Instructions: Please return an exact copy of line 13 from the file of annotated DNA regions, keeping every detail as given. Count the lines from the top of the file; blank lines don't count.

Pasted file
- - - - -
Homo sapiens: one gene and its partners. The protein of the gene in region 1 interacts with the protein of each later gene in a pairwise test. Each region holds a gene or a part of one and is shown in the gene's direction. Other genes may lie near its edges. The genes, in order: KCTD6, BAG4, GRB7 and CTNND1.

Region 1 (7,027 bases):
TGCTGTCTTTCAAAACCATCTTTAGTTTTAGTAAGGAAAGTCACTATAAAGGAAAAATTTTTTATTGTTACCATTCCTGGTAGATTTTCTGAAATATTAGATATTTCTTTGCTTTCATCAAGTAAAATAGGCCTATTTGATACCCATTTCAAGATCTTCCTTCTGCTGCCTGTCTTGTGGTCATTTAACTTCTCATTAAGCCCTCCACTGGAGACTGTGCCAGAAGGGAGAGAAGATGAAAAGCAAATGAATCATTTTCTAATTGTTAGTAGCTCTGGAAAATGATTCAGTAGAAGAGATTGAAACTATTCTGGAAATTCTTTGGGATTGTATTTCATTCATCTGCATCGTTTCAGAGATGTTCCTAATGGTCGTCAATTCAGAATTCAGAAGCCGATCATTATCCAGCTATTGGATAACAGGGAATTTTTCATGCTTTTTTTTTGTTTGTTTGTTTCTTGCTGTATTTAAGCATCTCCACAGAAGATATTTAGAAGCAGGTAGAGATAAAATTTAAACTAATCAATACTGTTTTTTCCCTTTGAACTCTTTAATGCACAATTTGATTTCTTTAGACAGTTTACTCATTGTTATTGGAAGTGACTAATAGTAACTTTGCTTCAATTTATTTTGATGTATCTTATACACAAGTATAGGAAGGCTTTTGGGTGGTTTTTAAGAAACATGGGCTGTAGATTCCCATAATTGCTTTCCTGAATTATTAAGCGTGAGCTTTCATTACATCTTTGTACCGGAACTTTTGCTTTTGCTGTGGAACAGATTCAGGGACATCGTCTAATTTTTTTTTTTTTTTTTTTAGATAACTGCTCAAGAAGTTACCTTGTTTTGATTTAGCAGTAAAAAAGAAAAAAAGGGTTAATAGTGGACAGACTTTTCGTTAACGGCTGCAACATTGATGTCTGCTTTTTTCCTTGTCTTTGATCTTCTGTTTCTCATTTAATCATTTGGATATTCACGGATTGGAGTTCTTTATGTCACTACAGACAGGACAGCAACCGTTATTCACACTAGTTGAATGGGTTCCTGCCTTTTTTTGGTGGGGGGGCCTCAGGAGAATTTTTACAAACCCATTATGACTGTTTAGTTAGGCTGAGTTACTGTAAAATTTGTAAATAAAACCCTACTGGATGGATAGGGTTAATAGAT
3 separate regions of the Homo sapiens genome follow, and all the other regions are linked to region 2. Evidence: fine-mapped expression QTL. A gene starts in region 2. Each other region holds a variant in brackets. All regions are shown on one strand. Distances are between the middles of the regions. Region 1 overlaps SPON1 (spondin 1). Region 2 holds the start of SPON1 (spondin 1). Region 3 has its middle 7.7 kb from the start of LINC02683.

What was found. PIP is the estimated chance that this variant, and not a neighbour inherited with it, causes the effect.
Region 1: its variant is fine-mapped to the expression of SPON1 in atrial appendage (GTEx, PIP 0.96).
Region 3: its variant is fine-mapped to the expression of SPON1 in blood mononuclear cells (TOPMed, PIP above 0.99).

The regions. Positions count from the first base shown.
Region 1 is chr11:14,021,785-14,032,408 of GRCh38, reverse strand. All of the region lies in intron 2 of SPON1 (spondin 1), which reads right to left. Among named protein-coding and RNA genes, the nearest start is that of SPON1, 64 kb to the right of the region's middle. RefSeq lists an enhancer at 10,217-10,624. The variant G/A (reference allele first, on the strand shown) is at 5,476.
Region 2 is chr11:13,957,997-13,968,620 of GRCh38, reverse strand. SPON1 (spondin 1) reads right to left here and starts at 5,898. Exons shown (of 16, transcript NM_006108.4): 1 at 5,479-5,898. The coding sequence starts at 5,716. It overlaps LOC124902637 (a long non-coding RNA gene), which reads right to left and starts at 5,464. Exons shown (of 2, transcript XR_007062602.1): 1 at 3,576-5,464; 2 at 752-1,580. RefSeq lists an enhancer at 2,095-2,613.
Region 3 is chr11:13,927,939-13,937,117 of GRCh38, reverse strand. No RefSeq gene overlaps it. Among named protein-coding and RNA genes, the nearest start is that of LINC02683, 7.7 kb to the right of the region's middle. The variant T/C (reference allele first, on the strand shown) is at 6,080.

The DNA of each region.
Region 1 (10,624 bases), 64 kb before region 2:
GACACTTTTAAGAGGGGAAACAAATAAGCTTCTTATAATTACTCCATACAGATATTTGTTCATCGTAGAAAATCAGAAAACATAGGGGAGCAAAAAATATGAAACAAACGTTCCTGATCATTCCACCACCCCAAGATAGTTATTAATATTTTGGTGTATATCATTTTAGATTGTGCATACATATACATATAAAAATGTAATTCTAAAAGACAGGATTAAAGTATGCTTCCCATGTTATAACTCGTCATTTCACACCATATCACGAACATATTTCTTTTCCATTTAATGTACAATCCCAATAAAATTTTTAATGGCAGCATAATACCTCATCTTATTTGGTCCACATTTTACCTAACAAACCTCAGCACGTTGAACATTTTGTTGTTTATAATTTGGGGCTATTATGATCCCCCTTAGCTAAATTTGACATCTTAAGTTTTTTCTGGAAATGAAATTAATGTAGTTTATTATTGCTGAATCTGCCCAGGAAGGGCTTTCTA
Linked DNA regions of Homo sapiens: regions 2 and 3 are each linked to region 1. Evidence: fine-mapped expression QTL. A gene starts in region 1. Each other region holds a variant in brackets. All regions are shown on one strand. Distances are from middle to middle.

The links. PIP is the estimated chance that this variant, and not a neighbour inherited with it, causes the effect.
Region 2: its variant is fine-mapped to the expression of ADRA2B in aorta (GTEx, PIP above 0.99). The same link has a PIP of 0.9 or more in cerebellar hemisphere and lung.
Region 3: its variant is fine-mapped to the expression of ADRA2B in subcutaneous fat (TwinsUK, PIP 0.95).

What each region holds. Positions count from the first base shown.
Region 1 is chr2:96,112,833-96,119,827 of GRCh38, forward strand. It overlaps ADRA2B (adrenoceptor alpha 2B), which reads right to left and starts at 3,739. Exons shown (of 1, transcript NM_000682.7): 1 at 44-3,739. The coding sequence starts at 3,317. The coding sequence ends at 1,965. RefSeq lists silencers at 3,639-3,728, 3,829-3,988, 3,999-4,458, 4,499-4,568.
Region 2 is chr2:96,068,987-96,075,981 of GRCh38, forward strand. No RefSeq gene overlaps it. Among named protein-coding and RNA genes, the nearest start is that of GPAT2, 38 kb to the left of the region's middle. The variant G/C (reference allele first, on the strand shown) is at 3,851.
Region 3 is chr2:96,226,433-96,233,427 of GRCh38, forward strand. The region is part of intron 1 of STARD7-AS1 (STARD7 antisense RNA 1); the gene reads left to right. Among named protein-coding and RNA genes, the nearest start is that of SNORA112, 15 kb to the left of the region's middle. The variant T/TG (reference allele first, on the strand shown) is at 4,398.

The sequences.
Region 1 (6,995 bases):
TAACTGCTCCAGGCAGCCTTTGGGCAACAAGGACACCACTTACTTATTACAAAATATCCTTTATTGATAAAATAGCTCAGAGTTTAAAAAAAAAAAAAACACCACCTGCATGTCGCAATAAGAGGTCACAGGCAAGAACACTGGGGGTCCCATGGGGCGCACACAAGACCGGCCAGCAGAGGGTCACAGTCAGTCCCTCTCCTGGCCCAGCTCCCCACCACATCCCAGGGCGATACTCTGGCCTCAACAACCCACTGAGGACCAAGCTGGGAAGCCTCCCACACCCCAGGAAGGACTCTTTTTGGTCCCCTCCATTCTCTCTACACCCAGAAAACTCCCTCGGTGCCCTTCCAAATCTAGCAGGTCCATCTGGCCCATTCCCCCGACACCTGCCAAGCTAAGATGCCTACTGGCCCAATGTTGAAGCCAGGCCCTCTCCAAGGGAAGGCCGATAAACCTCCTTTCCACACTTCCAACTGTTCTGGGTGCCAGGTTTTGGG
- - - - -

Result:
Region 1 (10,624 bases), 64 kb before region 2: